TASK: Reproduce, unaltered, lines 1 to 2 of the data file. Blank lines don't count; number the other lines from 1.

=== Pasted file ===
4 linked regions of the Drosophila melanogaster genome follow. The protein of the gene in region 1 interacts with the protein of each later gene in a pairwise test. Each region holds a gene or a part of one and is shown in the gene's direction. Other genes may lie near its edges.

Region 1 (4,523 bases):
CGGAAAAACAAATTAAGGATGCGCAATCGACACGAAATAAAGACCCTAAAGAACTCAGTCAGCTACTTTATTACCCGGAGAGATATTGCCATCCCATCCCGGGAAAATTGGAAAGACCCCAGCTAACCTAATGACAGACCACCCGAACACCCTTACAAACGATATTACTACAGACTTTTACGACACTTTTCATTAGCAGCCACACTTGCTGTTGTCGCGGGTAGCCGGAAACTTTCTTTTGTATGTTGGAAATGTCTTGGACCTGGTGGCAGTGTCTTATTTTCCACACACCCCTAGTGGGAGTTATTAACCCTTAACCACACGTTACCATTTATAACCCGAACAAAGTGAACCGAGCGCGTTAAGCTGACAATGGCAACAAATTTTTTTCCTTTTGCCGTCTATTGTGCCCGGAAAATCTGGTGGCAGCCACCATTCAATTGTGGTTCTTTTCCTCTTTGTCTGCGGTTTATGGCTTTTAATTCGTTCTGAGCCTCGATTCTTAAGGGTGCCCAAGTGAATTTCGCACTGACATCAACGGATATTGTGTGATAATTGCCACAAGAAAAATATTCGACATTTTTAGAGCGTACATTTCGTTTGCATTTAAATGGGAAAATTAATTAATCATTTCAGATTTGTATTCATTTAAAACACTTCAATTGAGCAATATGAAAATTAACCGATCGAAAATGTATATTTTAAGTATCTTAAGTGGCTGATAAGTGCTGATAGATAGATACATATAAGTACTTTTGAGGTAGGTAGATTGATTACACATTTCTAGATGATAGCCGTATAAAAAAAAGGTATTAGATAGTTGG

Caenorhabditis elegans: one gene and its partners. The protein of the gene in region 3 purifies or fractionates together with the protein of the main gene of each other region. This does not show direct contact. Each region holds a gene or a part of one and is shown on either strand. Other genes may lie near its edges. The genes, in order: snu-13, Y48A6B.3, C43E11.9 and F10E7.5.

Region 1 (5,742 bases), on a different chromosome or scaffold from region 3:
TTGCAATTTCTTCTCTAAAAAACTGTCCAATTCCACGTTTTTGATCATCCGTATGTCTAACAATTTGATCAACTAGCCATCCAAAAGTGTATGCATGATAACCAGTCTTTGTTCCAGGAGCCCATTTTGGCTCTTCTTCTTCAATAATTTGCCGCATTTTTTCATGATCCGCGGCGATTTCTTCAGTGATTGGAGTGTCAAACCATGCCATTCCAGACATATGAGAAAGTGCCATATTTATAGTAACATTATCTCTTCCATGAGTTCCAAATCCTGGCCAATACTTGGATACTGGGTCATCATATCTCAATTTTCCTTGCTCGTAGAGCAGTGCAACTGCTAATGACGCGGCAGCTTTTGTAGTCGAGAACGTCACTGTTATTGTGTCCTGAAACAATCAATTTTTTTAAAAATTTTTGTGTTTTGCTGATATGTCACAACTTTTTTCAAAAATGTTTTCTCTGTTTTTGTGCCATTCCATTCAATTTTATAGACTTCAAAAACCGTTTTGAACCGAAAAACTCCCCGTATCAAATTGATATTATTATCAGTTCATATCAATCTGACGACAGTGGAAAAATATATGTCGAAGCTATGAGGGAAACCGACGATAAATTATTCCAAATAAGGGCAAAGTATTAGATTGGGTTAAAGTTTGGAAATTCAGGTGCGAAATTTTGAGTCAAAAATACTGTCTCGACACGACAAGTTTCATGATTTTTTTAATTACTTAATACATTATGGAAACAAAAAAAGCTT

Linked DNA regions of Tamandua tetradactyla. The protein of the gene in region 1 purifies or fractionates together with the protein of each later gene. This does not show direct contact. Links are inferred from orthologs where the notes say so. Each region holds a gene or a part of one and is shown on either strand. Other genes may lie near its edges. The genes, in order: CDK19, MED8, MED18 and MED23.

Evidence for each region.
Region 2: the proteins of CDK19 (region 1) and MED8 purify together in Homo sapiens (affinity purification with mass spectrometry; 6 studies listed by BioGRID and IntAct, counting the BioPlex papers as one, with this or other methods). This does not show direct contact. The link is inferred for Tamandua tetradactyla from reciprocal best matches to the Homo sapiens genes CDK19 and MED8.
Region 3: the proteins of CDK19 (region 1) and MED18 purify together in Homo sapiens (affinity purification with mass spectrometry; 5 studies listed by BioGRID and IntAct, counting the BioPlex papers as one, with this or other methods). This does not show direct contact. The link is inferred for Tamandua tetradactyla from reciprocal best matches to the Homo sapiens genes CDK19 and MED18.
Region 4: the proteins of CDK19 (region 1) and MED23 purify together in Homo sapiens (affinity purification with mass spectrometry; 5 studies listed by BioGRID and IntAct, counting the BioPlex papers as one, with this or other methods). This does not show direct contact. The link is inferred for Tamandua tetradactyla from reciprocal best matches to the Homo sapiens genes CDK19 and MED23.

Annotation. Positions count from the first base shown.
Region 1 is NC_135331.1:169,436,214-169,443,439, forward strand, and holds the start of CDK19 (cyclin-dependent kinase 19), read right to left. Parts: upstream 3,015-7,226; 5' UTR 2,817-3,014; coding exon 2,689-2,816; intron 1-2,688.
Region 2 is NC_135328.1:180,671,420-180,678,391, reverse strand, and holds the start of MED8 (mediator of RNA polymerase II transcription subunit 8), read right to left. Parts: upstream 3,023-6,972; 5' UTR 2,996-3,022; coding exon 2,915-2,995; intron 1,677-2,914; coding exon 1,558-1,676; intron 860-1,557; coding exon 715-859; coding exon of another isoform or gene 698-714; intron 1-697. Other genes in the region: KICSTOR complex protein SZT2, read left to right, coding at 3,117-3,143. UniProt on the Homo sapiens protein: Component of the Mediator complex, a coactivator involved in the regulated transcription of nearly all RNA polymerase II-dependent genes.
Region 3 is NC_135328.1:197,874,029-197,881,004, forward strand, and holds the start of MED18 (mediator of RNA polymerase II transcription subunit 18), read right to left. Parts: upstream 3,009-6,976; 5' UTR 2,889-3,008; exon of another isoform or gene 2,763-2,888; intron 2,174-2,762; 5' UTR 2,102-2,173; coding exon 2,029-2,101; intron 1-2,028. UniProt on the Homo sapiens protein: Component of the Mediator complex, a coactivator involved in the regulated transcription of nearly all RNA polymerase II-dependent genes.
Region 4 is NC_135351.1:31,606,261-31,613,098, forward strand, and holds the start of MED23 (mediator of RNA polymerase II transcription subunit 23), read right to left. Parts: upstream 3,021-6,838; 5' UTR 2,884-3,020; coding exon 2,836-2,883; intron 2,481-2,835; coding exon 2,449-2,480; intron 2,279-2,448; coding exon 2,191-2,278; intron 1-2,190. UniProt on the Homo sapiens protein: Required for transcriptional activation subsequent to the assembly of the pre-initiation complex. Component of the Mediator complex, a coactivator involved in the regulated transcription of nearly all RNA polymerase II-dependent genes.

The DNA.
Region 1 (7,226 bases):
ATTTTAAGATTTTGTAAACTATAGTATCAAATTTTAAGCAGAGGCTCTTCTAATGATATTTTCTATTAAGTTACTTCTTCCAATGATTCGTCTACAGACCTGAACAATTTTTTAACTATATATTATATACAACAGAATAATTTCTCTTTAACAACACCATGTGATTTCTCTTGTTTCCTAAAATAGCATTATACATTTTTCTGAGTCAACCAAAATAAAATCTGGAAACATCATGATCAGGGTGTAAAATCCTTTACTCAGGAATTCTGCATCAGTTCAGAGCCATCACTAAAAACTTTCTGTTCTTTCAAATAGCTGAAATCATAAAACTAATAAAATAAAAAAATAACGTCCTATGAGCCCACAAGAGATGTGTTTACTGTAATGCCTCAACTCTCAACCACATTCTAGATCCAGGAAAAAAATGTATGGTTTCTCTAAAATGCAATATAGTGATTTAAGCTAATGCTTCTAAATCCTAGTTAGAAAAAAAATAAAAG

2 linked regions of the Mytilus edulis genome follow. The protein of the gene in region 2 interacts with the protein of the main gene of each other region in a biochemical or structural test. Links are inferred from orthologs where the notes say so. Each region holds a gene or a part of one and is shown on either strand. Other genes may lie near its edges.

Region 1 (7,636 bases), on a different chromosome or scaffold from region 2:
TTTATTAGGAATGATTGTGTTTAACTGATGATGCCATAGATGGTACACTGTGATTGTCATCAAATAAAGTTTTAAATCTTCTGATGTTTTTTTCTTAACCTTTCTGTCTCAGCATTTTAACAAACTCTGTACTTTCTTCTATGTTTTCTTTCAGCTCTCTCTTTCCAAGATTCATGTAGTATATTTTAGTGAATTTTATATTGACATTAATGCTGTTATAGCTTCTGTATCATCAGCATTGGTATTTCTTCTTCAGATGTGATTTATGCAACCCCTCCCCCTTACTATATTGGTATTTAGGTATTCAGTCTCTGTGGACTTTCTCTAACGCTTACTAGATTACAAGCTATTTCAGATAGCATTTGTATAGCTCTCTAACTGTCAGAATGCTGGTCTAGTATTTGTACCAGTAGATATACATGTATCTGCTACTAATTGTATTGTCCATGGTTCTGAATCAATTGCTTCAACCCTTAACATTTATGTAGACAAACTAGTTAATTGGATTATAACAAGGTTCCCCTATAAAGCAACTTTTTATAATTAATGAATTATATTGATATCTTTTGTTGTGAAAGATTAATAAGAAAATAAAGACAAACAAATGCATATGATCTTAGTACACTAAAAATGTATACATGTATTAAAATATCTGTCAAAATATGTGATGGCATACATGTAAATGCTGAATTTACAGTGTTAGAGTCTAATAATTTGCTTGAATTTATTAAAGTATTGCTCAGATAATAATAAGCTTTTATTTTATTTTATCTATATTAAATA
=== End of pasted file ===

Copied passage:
4 linked regions of the Drosophila melanogaster genome follow. The protein of the gene in region 1 interacts with the protein of each later gene in a pairwise test. Each region holds a gene or a part of one and is shown in the gene's direction. Other genes may lie near its edges.

Region 1 (4,523 bases):